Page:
Judgement: Young v LTSA
YOUNG V LAND TRANSPORT SAFETY AUTHORITY SC 33/2005 [27 July 2005]
IN THE SUPREME COURT OF NEW ZEALAND
 NZSC 51
BETWEEN DAVID JOHN
AND LAND TRANSPORT
Court: Blanchard J and
Counsel: Applicant in Person
F E Guy and A J Thompson for Respondent
Judgment: 27 July 2005
OF THE COURT
The application for leave to appeal is dismissed.
 After a trial in the summary jurisdiction of the District Court at Christchurch the applicant was convicted on a charge that being a taxi driver he failed to conduct himself in an orderly manner contrary to a rule in the third schedule to the Transport Services Licensing Act 1989. His general appeal to the High Court against his conviction having been dismissed, the applicant was refused leave to appeal to the Court of Appeal both by the High Court and later by the Court of Appeal itself.
 Recognising that he cannot appeal to this Court against the Court of Appeal’s refusal of leave, as that was not a decision “on an appeal” in terms of s 144A(1)(c) of the Summary Proceedings Act 1957, the applicant now seeks to appeal directly from the High Court’s determination on the general appeal in reliance upon s 144A(1)(b).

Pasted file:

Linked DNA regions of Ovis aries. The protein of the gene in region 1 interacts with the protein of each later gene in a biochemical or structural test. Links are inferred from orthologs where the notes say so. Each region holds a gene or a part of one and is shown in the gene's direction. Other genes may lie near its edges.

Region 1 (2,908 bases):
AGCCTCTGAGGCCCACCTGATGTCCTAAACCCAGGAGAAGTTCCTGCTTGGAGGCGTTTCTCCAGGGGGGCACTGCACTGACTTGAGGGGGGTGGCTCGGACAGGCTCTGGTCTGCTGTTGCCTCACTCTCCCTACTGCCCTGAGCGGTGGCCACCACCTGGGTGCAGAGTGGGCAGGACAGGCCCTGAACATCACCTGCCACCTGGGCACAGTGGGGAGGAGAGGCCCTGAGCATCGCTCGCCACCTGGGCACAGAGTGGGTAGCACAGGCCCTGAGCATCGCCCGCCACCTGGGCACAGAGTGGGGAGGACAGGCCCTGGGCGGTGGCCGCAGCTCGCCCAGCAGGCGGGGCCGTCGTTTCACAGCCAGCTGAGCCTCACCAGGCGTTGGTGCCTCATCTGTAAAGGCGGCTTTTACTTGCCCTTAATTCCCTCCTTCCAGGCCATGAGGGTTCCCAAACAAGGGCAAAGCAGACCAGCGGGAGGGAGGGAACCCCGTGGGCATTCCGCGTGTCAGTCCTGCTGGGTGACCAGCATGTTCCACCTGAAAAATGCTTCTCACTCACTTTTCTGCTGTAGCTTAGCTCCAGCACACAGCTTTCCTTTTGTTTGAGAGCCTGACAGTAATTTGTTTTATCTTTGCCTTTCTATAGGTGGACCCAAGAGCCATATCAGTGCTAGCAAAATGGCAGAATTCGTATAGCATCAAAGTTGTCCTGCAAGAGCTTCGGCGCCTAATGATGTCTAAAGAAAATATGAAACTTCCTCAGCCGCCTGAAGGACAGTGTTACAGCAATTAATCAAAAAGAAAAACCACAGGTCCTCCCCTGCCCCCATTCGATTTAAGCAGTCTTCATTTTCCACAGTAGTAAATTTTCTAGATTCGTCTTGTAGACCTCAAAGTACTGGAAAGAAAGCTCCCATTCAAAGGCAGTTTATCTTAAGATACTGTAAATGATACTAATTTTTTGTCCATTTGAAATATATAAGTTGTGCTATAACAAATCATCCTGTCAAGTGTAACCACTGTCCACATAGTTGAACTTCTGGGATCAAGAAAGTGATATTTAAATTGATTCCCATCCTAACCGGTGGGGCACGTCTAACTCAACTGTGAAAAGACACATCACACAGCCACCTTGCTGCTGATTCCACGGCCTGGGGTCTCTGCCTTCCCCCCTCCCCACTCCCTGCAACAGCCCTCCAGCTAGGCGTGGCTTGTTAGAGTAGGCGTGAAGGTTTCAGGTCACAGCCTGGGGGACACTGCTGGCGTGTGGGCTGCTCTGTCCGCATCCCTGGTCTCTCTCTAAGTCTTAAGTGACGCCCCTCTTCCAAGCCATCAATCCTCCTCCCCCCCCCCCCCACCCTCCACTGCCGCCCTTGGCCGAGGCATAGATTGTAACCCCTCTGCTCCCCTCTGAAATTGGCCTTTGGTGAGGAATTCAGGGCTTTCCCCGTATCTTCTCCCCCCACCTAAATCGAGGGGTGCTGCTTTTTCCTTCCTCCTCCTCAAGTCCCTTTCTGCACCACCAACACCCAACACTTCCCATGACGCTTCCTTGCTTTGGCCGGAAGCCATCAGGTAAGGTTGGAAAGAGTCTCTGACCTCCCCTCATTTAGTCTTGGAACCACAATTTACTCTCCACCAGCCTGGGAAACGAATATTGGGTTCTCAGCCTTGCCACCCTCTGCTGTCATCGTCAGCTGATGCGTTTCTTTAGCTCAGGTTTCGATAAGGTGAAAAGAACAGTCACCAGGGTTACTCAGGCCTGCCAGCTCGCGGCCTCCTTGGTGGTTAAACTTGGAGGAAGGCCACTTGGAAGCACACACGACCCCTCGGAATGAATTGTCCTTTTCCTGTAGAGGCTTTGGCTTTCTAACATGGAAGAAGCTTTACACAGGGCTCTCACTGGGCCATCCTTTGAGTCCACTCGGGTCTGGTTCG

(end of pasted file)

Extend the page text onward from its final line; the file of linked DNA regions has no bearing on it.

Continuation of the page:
In accordance with s 14 of the Supreme Court Act 2003 and s 144A(2), however, this Court may not permit a direct appeal unless satisfied that there are exceptional circumstances that justify such an appeal.
 We have considered the written submissions filed and do not find it necessary to direct an oral hearing. There are no grounds in terms of s 14 for an appeal to be brought directly from the High Court in this case. There are no exceptional circumstances. No significant points of law are involved. The case involves only questions of fact which have been fully reviewed below.
 Furthermore, in circumstances in which the Court of Appeal has refused leave for an appeal to that Court and there is a jurisdictional bar preventing the decision of the Court of Appeal declining leave from being further appealed, this Court will rarely allow that bar to be avoided by resort to a direct appeal. Other than in extraordinary circumstances, which do not exist in the present case, an attempt to bring a direct appeal in such circumstances will be regarded as an abuse. A similar point was made in this Court’s judgment in Burke v The Western Bay of Plenty District Council  NZSC 46.
 The respondent has sought costs but, as the jurisdictional question has not previously been the subject of a ruling from the Court, we do not make any order.
Solicitors: Crown Law Office, Wellington